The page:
He's a cop.  Who was viewing the kiddie porn for the most part while on duty.

The guy's not a total idiot.  He'd go to publicly available wifi addresses -- e.g., the Yogurt Beach Shack -- and download the stuff there.  That way it's not linked to his home address.

But you can still totally get caught.  For example, with Mr. Lund, here's how they first caught onto him:

"During the surveillance, Datzman connected to the Yogurt Beach Shack’s router so that he could observe whether any devices connected to the router and see such devices’ “mac ID,” which is a unique specific identifier for a device. On one night, at around 1:00 a.m., Datzman saw a device connect to the router, and he recorded the mac ID. Datzman then drove around the outside of the building to see who was nearby that could be using the device. Datzman noticed a California Highway Patrol (CHP) vehicle parked near the business. Lund was the sole occupant of the vehicle, seated in the driver’s seat and looking down and to his right at a lighted object. Datzman then contacted Sergeant Jason Johnson in the Vacaville Police Department. Johnson agreed to contact Lund using a ruse to determine his name. The ruse succeeded and Lund told Johnson his name. After Johnson spoke to Lund, Lund drove away, and Datzman noticed that the mac ID of the device that was using the Yogurt Beach Shack router dropped off at the same time. No other devices connected to the router that night."

So they get warrants, find flash drives and the like, find more kiddie porn, etc.  For example:  "The external hard drives together contained over 10,000 files that Datzman suspected to be child pornography, based on their hash values’ matches to the CPS database. Datzman reviewed a sample of 73 videos from the hard drives and confirmed that they were child pornography, with almost all of them containing at least one prepubescent minor."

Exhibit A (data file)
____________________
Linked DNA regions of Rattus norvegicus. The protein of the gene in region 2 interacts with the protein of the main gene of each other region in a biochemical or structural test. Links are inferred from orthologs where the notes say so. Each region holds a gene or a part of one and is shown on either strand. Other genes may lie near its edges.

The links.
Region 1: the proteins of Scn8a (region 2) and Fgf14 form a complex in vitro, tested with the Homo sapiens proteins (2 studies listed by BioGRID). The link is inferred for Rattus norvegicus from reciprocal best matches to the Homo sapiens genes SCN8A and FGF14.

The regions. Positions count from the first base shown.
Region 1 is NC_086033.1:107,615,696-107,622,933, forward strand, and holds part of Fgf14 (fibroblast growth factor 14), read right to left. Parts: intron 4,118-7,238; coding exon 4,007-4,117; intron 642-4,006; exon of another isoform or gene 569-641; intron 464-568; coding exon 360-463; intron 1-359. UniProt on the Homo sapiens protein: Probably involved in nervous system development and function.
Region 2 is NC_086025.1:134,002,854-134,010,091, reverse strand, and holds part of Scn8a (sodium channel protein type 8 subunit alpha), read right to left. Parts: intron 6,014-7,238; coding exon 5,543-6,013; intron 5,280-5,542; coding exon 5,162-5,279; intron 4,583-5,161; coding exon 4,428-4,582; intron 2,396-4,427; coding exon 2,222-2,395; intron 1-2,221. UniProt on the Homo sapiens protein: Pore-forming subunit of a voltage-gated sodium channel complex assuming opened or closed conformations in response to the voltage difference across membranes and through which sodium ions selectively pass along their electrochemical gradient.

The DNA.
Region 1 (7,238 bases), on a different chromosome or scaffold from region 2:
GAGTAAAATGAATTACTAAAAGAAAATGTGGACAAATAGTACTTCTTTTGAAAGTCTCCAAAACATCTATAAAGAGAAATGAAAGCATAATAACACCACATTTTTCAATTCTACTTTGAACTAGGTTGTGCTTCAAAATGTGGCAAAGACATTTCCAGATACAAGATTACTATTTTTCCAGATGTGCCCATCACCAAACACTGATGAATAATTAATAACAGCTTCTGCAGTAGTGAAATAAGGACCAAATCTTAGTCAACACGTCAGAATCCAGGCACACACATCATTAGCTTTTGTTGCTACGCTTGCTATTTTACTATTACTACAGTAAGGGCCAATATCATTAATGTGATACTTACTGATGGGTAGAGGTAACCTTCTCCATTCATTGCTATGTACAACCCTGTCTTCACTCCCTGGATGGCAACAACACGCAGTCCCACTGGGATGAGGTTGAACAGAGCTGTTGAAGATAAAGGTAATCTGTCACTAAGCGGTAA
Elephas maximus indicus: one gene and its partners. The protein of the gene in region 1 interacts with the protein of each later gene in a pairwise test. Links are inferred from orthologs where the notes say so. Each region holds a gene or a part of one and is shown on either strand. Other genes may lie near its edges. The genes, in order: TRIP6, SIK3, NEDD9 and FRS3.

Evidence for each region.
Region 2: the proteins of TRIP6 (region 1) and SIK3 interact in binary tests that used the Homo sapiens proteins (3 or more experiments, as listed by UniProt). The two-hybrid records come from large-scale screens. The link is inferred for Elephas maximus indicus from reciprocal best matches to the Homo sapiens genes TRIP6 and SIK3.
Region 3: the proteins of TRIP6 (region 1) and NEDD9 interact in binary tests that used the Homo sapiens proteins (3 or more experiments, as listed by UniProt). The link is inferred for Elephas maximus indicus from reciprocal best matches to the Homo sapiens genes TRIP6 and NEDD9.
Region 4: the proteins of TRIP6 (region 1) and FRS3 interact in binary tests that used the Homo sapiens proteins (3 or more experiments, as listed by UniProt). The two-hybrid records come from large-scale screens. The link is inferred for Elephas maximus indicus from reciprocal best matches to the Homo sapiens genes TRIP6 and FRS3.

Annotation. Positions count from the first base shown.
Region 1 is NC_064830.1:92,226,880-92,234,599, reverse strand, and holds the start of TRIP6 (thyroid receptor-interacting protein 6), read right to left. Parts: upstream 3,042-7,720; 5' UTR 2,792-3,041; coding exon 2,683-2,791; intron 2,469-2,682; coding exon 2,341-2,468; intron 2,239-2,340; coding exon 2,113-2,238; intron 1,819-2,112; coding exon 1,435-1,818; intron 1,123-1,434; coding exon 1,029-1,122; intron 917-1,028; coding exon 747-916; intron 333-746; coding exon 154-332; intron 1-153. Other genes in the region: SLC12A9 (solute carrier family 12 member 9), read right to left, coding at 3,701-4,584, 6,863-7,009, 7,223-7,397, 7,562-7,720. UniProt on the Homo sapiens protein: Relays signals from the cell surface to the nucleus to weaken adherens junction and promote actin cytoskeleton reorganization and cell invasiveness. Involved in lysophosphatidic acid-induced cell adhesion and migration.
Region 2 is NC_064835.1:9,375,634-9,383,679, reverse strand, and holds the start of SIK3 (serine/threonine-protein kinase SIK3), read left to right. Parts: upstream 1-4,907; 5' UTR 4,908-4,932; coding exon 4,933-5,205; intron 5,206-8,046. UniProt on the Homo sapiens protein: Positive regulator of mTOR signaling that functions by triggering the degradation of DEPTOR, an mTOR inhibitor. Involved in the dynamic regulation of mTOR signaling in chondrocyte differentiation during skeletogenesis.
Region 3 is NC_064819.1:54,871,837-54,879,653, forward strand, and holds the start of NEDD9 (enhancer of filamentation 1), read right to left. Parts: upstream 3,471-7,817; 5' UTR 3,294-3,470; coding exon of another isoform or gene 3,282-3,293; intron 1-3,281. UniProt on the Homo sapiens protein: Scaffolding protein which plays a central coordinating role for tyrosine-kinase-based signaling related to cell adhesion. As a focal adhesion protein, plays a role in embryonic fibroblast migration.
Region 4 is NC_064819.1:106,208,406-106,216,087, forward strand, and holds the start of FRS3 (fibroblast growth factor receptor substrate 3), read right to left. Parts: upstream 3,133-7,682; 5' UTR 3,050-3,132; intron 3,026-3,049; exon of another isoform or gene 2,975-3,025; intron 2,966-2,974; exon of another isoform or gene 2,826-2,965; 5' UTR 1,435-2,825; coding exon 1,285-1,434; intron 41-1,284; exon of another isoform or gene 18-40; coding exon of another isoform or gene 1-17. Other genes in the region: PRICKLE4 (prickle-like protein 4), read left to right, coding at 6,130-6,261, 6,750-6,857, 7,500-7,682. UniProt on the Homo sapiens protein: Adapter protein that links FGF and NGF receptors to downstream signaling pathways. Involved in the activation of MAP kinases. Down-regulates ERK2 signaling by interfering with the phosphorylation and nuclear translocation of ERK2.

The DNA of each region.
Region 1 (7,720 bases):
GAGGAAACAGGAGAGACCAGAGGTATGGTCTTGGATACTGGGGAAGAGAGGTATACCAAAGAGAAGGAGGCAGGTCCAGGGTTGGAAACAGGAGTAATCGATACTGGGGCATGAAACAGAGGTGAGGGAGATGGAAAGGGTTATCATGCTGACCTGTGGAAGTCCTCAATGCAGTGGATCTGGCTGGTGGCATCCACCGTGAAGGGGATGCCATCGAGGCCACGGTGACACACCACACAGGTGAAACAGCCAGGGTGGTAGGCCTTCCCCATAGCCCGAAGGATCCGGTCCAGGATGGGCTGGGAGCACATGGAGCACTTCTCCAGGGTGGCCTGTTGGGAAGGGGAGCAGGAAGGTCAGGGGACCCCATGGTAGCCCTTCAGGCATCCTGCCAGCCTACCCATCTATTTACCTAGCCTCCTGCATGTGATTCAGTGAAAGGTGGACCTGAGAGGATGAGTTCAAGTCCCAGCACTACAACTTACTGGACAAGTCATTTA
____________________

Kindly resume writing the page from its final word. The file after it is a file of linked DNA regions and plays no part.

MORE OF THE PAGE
But, still, despite all this evidence, Mr. Lund's first trial ends up in a mistrial, and even after he's convicted at the second trial, he still gets only 5 years.

Not the way these cases usually come out.  At all.

In any event, you wouldn't expect most police officers to be into kiddie porn, right?  Much less to take the risk.

But there you have it.  At least here.

Thursday, May 27, 2021

U.S. v. Holiday (9th Cir. - May 27, 2021)

Judge Smith makes a variety of unremarkable -- indeed, correct -- legal and factual assertions in this morning's Ninth Circuit opinion.  But there's one claim in particular that struck me as fairly surprising.

Rather than prejudice you with my own sense (or Judge Smith's), I'll set up the issue just by asking a basic question and getting your answer at the outset.

Here's the question:  In your run-of-the-mill police car chase, which of the following attributes normally exist?  (Warning:  I'm definitely making up some of them.  I just want you to pick out which attributes are the ordinary markers of a police chase, as opposed to those that aren't.)

(A) Sirens.

(B) Air surveillance.

(C) Shots fired by the police.

(D) Dogs.

(E) SWAT officers in full gear.

(F) Tactical nuclear weapons.